I think I’ll be working on self-love for the rest of my life. It seems to be a core wound that keeps coming back around for more reflection and healing. From my work with hundreds of clients over the past fifteen years, I’ve seen self-love and acceptance show up over and over again as a core issue for them as well.
What makes self-love so incredibly hard?
I mean real self-love, not an ego-based self-obsession, that in its extreme we call narcissism, but true love of oneself—warts and all, as they say.
A book I read almost twenty years ago profoundly shifted my understanding of my struggle with self-acceptance and helped me embrace my own core wound of never feeling good enough, a wound that many of us struggle with. In Mark Epstein’s book Thoughts Without A Thinker: Psychotherapy from a Buddhist Perspective, he says that “we are aware of vague and disturbing feelings of emptiness, inauthenticity and alienation, and we have some sense of the lack of acknowledgment, attention, or recognition…that might lie behind these disturbing feelings.” Basically, he is saying that we are fundamentally unsure of who we are or our innate value.
He goes on to say that this core wound comes from not being fully seen by our primary caregivers, which in most cases are our parents. This comes from their own core wounds of not being totally recognized and celebrated for who they are by their parents.
So goes on the trans-generational pattern of not being affirmed at a very young age of who we authentically are.
Even with the best of intentions, our caregivers molded us into who they thought we should be, unconsciously creating a fundamental internal split between who we truly are and who we were reinforced to be. This split creates the doubt in our innate worthiness, setting us up for the core belief of not being good enough, which Epstein refers to in his book..
The feeling that we are not good enough locks us in to continually seeking the external validation of being good enough.
We do this in many ways: striving to excel in school or in our work; amassing the right things—a car, house, and lifestyle; diving into adventure or intense experiences; looking and dressing a certain way; or seeking the perfect relationship and family.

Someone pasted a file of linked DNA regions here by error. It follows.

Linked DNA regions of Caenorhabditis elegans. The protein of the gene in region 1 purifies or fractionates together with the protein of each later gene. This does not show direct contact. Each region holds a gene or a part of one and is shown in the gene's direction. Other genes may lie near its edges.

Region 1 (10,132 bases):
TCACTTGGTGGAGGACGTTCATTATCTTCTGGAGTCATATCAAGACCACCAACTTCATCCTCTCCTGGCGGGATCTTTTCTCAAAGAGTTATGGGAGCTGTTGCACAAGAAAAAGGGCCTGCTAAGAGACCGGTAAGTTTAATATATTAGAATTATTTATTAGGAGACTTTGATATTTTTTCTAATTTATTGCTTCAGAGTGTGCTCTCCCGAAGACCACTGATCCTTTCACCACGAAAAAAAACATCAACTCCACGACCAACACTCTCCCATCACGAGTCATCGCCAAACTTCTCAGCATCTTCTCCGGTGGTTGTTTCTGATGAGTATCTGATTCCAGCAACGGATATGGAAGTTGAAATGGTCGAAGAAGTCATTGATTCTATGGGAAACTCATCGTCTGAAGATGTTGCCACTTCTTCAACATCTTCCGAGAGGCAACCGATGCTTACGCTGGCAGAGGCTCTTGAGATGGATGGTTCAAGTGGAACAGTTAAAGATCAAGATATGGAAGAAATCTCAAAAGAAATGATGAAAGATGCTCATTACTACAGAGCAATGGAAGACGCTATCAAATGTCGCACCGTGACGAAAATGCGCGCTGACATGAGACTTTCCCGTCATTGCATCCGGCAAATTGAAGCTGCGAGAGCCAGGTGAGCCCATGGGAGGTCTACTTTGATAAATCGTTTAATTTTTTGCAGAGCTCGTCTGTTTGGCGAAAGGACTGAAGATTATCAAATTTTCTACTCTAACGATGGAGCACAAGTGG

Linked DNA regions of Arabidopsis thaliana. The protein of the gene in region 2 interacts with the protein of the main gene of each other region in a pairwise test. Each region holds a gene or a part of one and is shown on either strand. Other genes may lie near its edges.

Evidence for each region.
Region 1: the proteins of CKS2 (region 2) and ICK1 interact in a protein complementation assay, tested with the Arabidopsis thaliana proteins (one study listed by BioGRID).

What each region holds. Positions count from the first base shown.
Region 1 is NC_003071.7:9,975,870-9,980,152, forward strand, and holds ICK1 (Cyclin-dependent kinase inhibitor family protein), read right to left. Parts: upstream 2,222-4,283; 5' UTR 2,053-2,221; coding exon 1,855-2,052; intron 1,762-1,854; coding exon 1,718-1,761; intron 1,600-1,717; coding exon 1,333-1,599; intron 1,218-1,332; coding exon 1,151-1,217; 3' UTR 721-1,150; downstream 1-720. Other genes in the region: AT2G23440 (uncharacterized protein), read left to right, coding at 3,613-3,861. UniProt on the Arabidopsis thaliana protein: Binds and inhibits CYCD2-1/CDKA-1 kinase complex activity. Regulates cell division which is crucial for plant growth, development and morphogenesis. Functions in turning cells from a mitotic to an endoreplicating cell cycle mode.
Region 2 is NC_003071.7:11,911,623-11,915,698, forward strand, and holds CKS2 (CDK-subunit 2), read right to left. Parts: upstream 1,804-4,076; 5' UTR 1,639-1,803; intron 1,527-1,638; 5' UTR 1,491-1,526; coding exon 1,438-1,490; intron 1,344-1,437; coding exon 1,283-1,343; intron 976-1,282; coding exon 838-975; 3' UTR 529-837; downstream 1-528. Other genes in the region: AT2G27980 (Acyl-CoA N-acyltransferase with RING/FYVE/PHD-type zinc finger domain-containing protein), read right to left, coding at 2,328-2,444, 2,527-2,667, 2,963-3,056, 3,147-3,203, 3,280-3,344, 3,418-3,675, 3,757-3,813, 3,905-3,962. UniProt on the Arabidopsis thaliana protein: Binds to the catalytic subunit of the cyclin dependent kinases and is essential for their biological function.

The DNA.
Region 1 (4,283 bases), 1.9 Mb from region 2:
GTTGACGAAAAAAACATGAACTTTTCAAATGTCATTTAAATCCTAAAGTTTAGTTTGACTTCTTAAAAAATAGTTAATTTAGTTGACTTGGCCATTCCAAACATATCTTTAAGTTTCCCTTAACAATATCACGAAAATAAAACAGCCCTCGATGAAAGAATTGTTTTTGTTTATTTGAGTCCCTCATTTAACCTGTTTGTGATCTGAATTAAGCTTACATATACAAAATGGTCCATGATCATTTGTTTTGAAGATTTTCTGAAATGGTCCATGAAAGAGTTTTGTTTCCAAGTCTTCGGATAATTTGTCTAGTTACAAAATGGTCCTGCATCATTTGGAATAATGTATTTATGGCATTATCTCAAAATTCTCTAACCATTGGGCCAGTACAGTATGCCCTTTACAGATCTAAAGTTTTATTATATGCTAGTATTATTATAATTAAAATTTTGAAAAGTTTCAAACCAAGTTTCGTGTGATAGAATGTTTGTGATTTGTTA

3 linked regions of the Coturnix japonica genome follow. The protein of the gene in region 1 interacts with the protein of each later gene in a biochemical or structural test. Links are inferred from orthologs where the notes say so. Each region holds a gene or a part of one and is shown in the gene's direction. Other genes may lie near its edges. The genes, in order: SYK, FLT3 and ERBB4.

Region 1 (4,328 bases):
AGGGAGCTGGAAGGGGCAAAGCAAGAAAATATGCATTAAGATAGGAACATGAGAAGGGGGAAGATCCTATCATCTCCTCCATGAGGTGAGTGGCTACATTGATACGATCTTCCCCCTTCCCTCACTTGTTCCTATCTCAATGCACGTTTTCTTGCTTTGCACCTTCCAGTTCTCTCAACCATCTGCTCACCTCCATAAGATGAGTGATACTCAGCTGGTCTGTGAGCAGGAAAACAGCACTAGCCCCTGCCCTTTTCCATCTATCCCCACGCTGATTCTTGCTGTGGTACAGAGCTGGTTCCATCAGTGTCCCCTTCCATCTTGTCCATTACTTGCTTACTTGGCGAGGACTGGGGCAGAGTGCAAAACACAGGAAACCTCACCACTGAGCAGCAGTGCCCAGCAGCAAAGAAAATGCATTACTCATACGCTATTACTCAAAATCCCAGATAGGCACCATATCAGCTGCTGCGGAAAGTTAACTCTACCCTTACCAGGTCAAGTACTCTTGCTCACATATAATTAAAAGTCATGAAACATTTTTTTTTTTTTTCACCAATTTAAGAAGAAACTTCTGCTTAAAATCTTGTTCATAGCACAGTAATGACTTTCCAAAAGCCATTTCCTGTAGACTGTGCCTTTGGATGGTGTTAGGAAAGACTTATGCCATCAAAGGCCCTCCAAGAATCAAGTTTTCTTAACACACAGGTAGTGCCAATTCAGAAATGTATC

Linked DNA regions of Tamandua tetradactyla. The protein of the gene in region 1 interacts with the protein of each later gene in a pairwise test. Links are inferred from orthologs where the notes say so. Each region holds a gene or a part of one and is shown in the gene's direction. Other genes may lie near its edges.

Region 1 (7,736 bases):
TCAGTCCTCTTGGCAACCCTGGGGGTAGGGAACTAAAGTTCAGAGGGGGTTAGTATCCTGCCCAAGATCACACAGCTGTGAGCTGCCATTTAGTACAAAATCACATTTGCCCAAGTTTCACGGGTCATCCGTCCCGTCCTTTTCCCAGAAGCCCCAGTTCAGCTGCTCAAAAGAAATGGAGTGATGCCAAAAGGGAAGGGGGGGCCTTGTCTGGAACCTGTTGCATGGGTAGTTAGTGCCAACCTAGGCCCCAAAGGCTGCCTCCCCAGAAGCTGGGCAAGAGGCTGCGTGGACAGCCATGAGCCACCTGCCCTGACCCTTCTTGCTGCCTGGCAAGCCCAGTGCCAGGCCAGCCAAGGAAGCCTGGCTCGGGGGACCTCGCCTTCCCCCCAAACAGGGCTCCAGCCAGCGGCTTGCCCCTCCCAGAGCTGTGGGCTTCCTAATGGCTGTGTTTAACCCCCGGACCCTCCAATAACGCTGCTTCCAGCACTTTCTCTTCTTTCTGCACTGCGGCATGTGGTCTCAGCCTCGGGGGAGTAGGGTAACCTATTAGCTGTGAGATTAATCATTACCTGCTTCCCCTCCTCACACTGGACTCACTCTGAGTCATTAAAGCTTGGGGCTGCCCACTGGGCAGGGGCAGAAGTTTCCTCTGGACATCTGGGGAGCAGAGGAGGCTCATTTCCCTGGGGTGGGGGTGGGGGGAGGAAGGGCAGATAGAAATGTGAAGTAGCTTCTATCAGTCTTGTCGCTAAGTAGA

But in the end, it’s never “good enough.”
Our relationships never quite measure up; the job never quite brings the fulfillment we seek; our adventures become more and more daring in the hopes of capturing that fleeting feeling of fulfillment.
As some point we either face the truth of our inner self-doubt or “numb out” with some type of addictive behavior (e.g., work obsession, drug addiction, prescription drugs to regulate our mood, food or exercise addition).
Without facing the deep wound and healing the split, we cut ourselves off from the possibility of true fulfillment and the full expression of our unique gifts and life purpose. We deny the birth of the potential in our soul—what we were born to be and live.
The journey to true inner liberation is the journey of total self-love and self-acceptance. Without letting go of the inner doubt of our essential worthiness, we keep living less-than lives, fearful of losing the things that give us the temporary and superficial sense of worthiness. When in reality letting go of those things that we use to prop us up frees us to turn inward and find the truth of our magnificence. We find the fulfillment for which we desperately long.
It begins with learning how to love and accept ourselves, truly love ourselves—just as we are—warts and all. It is through this process of self-love that we shed the weight of all of the self-criticism, the “shoulds”, and judgments that limit our potential and our joy.
I know for me it is an ongoing practice of releasing layer upon layer of judgment, self-criticism and self-doubt. And it has been a tremendous affirmation to see where I started as a timid young woman filled with so much self-doubt that she dared never make a decision for herself to a successful entrepreneur who leads a team and helps free others from their own self-imposed inner hells.
It is my life purpose to help others live as they were born to live, and I cannot do that if I’ve not made the journey myself. It’s not over, and it’s not been easy, but I’m immensely grateful for inner peace I have gained.
I won’t claim that the journey to self-love is a walk in the park, but the freedom and joy that is available for those who embark on the journey is well worth the effort!
Why live another day with not feeling that you are enough?
Your inner peace and joy await!
A small step toward total self-love and acceptance is all you need to start your journey. Let me hold your hand as you do.
I’s be honored to help you take that next small step. Please access my calendar with this link, and schedule a time for us to talk.